Government can avoid EU referendum nightmare


OPINION:A REFERENDUM on last week’s EU summit agreement is neither politically desirable nor clearly necessary in legal terms.

Since the decision of the Supreme Court in Crotty v An Taoiseach in 1987, all EU treaty changes, even those such as Nice and Amsterdam that were relatively minor, have been submitted to the people for a referendum.

The Crotty judgment was the result of a three to two split in the Supreme Court in which the minority strongly argued that it was not constitutionally necessary to submit each and every new European treaty to the electorate. Furthermore, in the later McGimpsey case, the Supreme Court appeared to pull back significantly from its reasoning in Crotty.

The Maastricht Treaty, which established the euro, was certainly constitutionally revolutionary and should have been submitted to the people. Last week’s agreement, which adjusts and establishes various mechanisms to ensure the single currency’s smooth operation, is much less so.

Bunreacht na hÉireann deliberately establishes a parliamentary – rather than a popular – democracy. Doubtless aware of the perils of direct rule by the people the Constitution in article 29.4.1 gives the power to make treaties and carry out external affairs to the government which, in turn, must lay all treaties before the Dáil for ratification (article 29.5.1).

Perhaps because of its origins in the 1930s when representative democracy was under severe pressure from demagogic extremists, the Constitution envisages a very limited role for the direct democracy.

Though a referendum is always needed for constitutional change, article 29.4.10 provides that “No provision of this Constitution invalidates . . . acts done or measures adopted by the State which are necessitated by the obligations of membership of the European Union”.

Given that, in the absence of an opt-out, EU membership requires adoption of the euro, it is certainly arguable that agreements designed to ensure the currency’s proper functioning can be seen as “measures necessitated by obligations of membership” and are therefore covered by the Constitution as it stands.

Although the UK’s veto means that last week’s agreement will be separate from the EU treaties, the fiscal oversight measures contained in the agreement essentially reproduce the provisions of the Stability and Growth Pact contained in article 126 of the existing EU treaties.

Accordingly, the Government’s ratification of last week’s pact merely requires it to introduce measures into national law that reflect the obligations already imposed by EU treaties that were previously ratified by the people.

In the light of this lack of clarity in relation to the legal situation, the Government should legislate for the measures agreed last week. While a court challenge to such legislation would be inevitable, the Government may well win. Such an outcome would be good for our political system as well as our economic future. Referendums are, quite simply, a horrendous way to take political decisions. Clear-cut, stand-alone issues such as the death penalty or the permissibility of divorce can usefully be debated and decided by popular vote. Complex multifaceted proposals such as a budget or the Lisbon Treaty cannot.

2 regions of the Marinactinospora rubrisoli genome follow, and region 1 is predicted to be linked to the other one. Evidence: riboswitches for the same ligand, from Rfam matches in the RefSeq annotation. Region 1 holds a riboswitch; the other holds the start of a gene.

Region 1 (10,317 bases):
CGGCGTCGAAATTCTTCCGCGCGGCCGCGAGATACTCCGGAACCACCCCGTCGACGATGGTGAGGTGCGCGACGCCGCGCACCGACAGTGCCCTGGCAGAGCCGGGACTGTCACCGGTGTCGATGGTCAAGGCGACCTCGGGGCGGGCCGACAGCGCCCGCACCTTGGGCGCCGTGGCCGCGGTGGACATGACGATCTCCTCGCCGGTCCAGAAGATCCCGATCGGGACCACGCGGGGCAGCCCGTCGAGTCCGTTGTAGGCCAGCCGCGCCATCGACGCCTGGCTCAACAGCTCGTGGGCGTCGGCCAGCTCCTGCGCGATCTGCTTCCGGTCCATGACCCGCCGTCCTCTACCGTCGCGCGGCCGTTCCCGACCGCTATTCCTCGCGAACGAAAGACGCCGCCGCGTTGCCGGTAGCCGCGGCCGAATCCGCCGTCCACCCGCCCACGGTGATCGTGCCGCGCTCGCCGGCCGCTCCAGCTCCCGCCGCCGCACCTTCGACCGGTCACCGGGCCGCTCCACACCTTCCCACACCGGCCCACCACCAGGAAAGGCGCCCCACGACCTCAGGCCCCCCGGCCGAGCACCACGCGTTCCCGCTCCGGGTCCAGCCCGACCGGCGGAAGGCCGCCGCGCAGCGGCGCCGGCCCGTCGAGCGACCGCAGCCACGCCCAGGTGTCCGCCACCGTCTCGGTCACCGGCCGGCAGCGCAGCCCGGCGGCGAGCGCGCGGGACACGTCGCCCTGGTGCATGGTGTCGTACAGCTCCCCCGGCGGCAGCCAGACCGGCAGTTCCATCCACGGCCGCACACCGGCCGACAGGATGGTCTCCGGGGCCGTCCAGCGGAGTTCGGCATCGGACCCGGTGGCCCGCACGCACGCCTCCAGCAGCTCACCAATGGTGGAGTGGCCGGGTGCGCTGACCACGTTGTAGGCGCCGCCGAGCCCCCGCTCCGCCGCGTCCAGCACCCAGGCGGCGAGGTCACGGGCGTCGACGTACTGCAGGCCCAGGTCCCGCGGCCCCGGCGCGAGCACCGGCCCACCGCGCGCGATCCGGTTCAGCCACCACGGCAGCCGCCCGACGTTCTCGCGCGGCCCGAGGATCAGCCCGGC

Getting oneself up to speed on the minutiae of budgetary policy and EU governance takes an enormous amount of time and effort. Most citizens, even those who are civically minded, simply don’t have the time or interest in doing so.

In these circumstances, experience has shown that debates on issues such as the Lisbon Treaty are often made hostage to the hobby horses of individual groups which are focused on the impact of one out of a myriad of the issues covered by the relevant treaty.

Worse still, long complex agreements are particularly susceptible to being misleadingly portrayed. In the last Lisbon campaign elements of both sides had to resort to gross simplifications and distortions as it would have been impossible to have a sufficiently “accessible” debate on the broad and largely technical issues dealt with by the treaty.

There is a major danger that a referendum on measures aimed at saving the euro will be, once again, hijacked by groups focused on other issues such as neutrality or abortion. Last week’s deal has many flaws but it should be our elected parliament that decides on whether it should be ratified.

Another European referendum would generate enormous amounts of heat and little light. It would require the public to develop an enormous level of interest and expertise in complex public policy issues even though most people lack the time, interest and ability to do so. It would make key questions of foreign and economic policy hostage to the obsessions of particular groups.

The Constitution deliberately gives almost exclusive conduct of matters of public policy to an elected legislature and the government responsible to it. Direct government by the people is dangerous to minorities and to sensible policymaking. Furthermore, though they have often let us down, we require professional politicians to run our affairs; most of us do not have the time or expertise to acquaint ourselves with the minutiae of public policy.

The Crotty decision was wrong. Requiring a referendum for each and every EU-related treaty change is inconsistent with the Constitution’s commitment to parliamentary democracy and is damaging to Ireland’s interests.

The Government would be doing Irish democracy a favour by testing the correctness of this decision before dragging us into the nightmare of yet another European referendum.

Ronan McCrea is an Irish barrister who lectures in EU and constitutional law at University College London

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